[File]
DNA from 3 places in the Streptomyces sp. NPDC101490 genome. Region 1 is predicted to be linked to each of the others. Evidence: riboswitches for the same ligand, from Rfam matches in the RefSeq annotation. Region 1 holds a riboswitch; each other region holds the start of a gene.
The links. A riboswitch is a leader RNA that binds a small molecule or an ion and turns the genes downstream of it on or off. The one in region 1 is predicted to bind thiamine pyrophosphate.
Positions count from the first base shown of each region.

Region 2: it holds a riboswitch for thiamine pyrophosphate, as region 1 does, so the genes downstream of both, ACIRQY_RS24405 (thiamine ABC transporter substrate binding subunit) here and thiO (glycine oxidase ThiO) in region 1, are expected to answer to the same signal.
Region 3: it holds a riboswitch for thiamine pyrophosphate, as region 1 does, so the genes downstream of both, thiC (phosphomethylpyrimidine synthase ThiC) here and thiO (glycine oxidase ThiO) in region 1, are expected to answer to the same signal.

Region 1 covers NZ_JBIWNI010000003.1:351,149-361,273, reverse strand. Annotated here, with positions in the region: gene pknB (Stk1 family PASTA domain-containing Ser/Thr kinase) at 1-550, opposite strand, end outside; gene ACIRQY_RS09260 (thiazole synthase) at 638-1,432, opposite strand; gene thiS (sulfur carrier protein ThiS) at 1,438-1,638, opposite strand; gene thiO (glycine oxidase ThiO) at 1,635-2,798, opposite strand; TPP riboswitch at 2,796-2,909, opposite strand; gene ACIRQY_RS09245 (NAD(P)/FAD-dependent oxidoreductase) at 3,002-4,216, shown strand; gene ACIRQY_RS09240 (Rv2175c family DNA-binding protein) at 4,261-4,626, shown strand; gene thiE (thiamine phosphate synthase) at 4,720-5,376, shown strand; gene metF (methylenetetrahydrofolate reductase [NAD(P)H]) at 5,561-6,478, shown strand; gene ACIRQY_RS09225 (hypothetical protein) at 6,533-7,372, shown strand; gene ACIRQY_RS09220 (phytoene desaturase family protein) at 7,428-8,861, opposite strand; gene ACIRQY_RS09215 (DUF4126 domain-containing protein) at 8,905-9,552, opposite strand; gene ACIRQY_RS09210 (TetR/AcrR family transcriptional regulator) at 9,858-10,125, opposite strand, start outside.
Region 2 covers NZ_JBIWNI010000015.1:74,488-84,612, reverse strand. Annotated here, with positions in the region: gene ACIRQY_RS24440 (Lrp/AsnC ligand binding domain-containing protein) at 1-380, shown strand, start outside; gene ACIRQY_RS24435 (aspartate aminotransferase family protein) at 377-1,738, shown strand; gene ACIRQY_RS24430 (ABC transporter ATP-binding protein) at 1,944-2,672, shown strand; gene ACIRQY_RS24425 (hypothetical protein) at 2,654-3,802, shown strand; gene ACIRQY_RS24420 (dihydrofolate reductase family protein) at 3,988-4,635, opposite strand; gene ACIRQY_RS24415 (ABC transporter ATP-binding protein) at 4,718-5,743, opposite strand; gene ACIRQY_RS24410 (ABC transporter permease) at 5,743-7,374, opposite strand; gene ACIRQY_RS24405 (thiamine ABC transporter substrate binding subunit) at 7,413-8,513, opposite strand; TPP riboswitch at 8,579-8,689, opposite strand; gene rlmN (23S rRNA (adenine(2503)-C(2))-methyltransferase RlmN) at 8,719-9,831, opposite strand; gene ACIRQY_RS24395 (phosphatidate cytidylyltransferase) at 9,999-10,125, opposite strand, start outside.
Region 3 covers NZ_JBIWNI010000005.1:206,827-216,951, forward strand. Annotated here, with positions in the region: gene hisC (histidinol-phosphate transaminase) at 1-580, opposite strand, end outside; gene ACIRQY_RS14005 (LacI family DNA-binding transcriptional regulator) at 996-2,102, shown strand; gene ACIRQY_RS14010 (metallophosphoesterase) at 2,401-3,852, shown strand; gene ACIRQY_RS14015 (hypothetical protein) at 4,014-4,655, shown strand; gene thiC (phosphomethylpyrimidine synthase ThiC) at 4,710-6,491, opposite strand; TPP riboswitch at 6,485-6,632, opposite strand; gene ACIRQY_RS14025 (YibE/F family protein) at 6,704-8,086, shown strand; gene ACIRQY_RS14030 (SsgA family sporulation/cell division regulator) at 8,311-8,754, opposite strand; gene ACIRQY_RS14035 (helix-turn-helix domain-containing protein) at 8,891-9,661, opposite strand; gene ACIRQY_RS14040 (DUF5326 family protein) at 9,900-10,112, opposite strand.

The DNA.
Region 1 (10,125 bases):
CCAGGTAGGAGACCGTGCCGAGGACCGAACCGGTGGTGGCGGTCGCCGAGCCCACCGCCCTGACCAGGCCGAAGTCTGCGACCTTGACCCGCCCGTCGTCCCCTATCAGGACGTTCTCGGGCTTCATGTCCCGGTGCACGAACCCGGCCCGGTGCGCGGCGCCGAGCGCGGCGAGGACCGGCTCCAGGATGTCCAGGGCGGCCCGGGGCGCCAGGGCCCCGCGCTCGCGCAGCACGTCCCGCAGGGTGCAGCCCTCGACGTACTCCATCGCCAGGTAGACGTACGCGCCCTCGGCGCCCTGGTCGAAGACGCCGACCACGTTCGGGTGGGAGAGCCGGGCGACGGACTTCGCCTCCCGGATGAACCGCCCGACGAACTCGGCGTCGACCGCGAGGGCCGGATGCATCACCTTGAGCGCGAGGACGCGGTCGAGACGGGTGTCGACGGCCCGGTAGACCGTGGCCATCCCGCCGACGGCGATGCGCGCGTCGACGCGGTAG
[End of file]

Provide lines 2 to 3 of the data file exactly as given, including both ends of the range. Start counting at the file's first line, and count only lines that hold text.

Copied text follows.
The links. A riboswitch is a leader RNA that binds a small molecule or an ion and turns the genes downstream of it on or off. The one in region 1 is predicted to bind thiamine pyrophosphate.
Positions count from the first base shown of each region.